Wednesday, July 27, 2011

Highest US diplomat in Burma to retire

Wednesday, 27 July 2011 20:04 Aye Lae

Chiang Mai (Mizzima) – The highest US diplomat in Burma, Charge d'Affaires Ad Interim Larry Dinger, will retire in August after completing a three-year tenure, the US embassy in Rangoon said.

Highest US diplomat in Rangoon, Larry Dinger, left, with
US Senator John McCain to retire in August.
Photo: Mizzima
Dinger, 65, is a strong supporter of US sanctions, and he is known for closely following the affairs of the Burmese pro-democracy opposition parties.

“Since he will be 65 years old in August, he will retire in accord with Foreign Service regulations.” a Rangoon embassy spokesman told Mizzima.

The United States downgraded its ambassador in Burma to a charge d'affaires in response to the human rights violations of the Burmese military, which governed the country until early this year when an elected Parliament took office.

Dinger is an expert on the Burmese democracy struggle and is well known by opposition groups.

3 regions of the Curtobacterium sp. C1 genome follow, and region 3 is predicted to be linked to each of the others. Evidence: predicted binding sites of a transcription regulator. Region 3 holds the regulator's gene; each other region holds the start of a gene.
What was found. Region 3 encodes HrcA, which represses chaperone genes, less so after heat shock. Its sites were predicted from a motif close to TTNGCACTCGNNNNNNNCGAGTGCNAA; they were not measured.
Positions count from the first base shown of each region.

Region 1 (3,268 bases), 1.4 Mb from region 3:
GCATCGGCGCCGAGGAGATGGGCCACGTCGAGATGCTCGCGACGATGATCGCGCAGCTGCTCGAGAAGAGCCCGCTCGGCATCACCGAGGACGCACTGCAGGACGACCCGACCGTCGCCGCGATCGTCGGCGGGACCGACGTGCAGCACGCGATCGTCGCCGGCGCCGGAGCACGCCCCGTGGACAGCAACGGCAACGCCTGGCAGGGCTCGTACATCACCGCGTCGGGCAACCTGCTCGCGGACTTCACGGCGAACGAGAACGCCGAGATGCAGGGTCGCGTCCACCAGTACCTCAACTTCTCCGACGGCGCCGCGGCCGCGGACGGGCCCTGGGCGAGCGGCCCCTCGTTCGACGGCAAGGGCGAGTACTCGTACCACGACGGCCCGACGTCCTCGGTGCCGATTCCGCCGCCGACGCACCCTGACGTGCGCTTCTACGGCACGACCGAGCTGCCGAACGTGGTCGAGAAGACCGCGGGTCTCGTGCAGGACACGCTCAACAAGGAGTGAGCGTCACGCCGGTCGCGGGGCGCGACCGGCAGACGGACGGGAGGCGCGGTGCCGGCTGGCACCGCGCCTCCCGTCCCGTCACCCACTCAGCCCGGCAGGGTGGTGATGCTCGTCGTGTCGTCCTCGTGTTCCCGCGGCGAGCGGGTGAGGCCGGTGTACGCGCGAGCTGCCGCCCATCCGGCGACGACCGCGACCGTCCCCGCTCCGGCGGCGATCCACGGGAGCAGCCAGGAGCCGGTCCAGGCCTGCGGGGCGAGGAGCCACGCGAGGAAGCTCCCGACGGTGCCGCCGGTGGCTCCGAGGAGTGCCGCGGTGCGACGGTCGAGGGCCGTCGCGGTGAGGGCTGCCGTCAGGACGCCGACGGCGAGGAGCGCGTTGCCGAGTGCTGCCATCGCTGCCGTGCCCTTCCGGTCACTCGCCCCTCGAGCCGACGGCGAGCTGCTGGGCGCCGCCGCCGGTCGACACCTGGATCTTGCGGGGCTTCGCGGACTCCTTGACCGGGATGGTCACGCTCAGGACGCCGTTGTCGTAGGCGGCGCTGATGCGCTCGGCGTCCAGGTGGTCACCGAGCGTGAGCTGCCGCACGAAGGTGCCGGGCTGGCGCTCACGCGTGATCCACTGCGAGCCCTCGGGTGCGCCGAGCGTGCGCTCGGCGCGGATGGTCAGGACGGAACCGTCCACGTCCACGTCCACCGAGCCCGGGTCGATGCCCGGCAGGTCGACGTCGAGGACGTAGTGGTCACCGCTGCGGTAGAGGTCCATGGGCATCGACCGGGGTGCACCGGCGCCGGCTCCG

Nyan Win, a spokesman for the National League for Democracy, said Dinger was “friendly and frank with us.”

National Democratic Force (NDF) leader Khin Maung Swe said, “I met him as soon as I was released from prison.” Dinger was tough on imposing US sanctions against Burma, he said.

“His opinion is that it will not be easy to lift these US sanctions because they cannot do anything as long as the political prisoners are behind bars,” he said.

US diplomatic cables published on the Wikileaks web site included an e-mail by Dinger called “Commencing talks with Burmese generals.” The e-mail said the military establishment is a xenophobic, top-down bureaucracy with a goal of maintaining national unity. Dinger said the top brass want to be respected in the international community and among their people.

During his tenure, Dinger hosted high-level US political leaders including senators Jim Webb and John McCain and US Deputy Undersecretary of State Joseph Yung. Dinger graduated from Macalester College, Harvard Law School and the National War College.

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